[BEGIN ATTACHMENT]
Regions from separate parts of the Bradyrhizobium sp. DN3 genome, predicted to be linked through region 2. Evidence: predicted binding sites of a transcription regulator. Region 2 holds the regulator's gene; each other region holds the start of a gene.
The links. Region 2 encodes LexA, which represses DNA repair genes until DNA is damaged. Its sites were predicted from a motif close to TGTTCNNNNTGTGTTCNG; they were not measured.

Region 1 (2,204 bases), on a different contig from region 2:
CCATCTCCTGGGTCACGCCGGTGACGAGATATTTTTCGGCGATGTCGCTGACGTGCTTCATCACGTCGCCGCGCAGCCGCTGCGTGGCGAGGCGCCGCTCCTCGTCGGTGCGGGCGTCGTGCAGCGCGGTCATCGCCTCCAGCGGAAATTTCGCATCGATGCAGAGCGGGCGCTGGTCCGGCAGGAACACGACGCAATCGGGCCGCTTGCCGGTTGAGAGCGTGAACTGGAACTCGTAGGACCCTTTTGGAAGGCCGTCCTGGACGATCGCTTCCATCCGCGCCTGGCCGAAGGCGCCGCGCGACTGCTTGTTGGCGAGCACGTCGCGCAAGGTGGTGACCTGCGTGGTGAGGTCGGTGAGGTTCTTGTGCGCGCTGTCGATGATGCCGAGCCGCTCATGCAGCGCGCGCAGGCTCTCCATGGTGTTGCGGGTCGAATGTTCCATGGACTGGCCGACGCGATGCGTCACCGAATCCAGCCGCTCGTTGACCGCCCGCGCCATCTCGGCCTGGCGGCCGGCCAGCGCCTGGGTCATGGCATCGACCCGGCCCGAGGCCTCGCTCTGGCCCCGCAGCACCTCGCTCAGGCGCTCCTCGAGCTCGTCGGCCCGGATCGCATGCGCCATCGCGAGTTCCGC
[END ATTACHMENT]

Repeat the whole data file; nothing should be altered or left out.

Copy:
Regions from separate parts of the Bradyrhizobium sp. DN3 genome, predicted to be linked through region 2. Evidence: predicted binding sites of a transcription regulator. Region 2 holds the regulator's gene; each other region holds the start of a gene.
The links. Region 2 encodes LexA, which represses DNA repair genes until DNA is damaged. Its sites were predicted from a motif close to TGTTCNNNNTGTGTTCNG; they were not measured.

Region 1 (2,204 bases), on a different contig from region 2:
CCATCTCCTGGGTCACGCCGGTGACGAGATATTTTTCGGCGATGTCGCTGACGTGCTTCATCACGTCGCCGCGCAGCCGCTGCGTGGCGAGGCGCCGCTCCTCGTCGGTGCGGGCGTCGTGCAGCGCGGTCATCGCCTCCAGCGGAAATTTCGCATCGATGCAGAGCGGGCGCTGGTCCGGCAGGAACACGACGCAATCGGGCCGCTTGCCGGTTGAGAGCGTGAACTGGAACTCGTAGGACCCTTTTGGAAGGCCGTCCTGGACGATCGCTTCCATCCGCGCCTGGCCGAAGGCGCCGCGCGACTGCTTGTTGGCGAGCACGTCGCGCAAGGTGGTGACCTGCGTGGTGAGGTCGGTGAGGTTCTTGTGCGCGCTGTCGATGATGCCGAGCCGCTCATGCAGCGCGCGCAGGCTCTCCATGGTGTTGCGGGTCGAATGTTCCATGGACTGGCCGACGCGATGCGTCACCGAATCCAGCCGCTCGTTGACCGCCCGCGCCATCTCGGCCTGGCGGCCGGCCAGCGCCTGGGTCATGGCATCGACCCGGCCCGAGGCCTCGCTCTGGCCCCGCAGCACCTCGCTCAGGCGCTCCTCGAGCTCGTCGGCCCGGATCGCATGCGCCATCGCGAGTTCCGC